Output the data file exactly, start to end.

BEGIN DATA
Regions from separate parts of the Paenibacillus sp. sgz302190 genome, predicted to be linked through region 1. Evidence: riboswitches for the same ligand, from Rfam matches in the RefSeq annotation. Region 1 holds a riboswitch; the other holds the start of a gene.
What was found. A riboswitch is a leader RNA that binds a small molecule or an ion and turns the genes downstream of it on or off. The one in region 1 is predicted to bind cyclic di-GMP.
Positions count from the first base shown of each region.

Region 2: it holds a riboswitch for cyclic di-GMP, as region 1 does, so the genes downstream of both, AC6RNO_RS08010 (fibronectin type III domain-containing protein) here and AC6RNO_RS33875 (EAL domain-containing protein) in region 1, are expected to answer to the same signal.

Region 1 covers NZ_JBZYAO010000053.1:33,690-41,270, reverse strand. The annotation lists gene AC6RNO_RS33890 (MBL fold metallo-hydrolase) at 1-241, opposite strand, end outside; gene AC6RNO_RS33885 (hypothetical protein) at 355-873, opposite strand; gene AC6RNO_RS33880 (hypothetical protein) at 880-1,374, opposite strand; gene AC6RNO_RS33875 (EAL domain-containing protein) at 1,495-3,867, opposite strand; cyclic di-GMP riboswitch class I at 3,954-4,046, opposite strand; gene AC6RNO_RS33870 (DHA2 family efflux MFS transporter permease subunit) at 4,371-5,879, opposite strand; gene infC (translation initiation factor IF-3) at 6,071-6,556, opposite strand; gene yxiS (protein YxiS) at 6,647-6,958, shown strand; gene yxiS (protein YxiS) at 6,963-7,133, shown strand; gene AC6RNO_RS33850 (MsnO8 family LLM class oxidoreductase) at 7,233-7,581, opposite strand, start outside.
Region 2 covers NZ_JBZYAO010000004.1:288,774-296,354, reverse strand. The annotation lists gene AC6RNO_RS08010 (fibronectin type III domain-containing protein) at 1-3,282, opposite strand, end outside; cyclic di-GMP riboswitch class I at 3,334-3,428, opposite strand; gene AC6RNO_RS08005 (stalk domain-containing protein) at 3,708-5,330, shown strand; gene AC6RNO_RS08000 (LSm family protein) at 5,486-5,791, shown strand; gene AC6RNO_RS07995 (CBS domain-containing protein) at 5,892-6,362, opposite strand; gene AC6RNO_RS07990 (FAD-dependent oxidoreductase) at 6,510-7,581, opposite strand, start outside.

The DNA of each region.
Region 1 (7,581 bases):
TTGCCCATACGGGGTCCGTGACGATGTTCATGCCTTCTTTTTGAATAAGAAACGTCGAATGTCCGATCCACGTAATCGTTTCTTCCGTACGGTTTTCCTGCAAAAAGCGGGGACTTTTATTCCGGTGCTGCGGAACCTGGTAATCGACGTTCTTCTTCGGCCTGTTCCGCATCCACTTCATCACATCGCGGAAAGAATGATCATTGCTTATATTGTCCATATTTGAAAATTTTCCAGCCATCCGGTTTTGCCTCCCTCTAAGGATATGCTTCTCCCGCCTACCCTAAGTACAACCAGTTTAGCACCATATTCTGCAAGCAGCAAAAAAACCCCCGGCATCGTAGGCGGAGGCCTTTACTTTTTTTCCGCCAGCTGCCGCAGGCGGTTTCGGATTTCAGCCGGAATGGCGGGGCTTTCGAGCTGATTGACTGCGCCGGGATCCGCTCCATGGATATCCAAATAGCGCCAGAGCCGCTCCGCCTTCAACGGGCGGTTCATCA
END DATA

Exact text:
Regions from separate parts of the Paenibacillus sp. sgz302190 genome, predicted to be linked through region 1. Evidence: riboswitches for the same ligand, from Rfam matches in the RefSeq annotation. Region 1 holds a riboswitch; the other holds the start of a gene.
What was found. A riboswitch is a leader RNA that binds a small molecule or an ion and turns the genes downstream of it on or off. The one in region 1 is predicted to bind cyclic di-GMP.
Positions count from the first base shown of each region.

Region 2: it holds a riboswitch for cyclic di-GMP, as region 1 does, so the genes downstream of both, AC6RNO_RS08010 (fibronectin type III domain-containing protein) here and AC6RNO_RS33875 (EAL domain-containing protein) in region 1, are expected to answer to the same signal.

Region 1 covers NZ_JBZYAO010000053.1:33,690-41,270, reverse strand. The annotation lists gene AC6RNO_RS33890 (MBL fold metallo-hydrolase) at 1-241, opposite strand, end outside; gene AC6RNO_RS33885 (hypothetical protein) at 355-873, opposite strand; gene AC6RNO_RS33880 (hypothetical protein) at 880-1,374, opposite strand; gene AC6RNO_RS33875 (EAL domain-containing protein) at 1,495-3,867, opposite strand; cyclic di-GMP riboswitch class I at 3,954-4,046, opposite strand; gene AC6RNO_RS33870 (DHA2 family efflux MFS transporter permease subunit) at 4,371-5,879, opposite strand; gene infC (translation initiation factor IF-3) at 6,071-6,556, opposite strand; gene yxiS (protein YxiS) at 6,647-6,958, shown strand; gene yxiS (protein YxiS) at 6,963-7,133, shown strand; gene AC6RNO_RS33850 (MsnO8 family LLM class oxidoreductase) at 7,233-7,581, opposite strand, start outside.
Region 2 covers NZ_JBZYAO010000004.1:288,774-296,354, reverse strand. The annotation lists gene AC6RNO_RS08010 (fibronectin type III domain-containing protein) at 1-3,282, opposite strand, end outside; cyclic di-GMP riboswitch class I at 3,334-3,428, opposite strand; gene AC6RNO_RS08005 (stalk domain-containing protein) at 3,708-5,330, shown strand; gene AC6RNO_RS08000 (LSm family protein) at 5,486-5,791, shown strand; gene AC6RNO_RS07995 (CBS domain-containing protein) at 5,892-6,362, opposite strand; gene AC6RNO_RS07990 (FAD-dependent oxidoreductase) at 6,510-7,581, opposite strand, start outside.

The DNA of each region.
Region 1 (7,581 bases):
TTGCCCATACGGGGTCCGTGACGATGTTCATGCCTTCTTTTTGAATAAGAAACGTCGAATGTCCGATCCACGTAATCGTTTCTTCCGTACGGTTTTCCTGCAAAAAGCGGGGACTTTTATTCCGGTGCTGCGGAACCTGGTAATCGACGTTCTTCTTCGGCCTGTTCCGCATCCACTTCATCACATCGCGGAAAGAATGATCATTGCTTATATTGTCCATATTTGAAAATTTTCCAGCCATCCGGTTTTGCCTCCCTCTAAGGATATGCTTCTCCCGCCTACCCTAAGTACAACCAGTTTAGCACCATATTCTGCAAGCAGCAAAAAAACCCCCGGCATCGTAGGCGGAGGCCTTTACTTTTTTTCCGCCAGCTGCCGCAGGCGGTTTCGGATTTCAGCCGGAATGGCGGGGCTTTCGAGCTGATTGACTGCGCCGGGATCCGCTCCATGGATATCCAAATAGCGCCAGAGCCGCTCCGCCTTCAACGGGCGGTTCATCA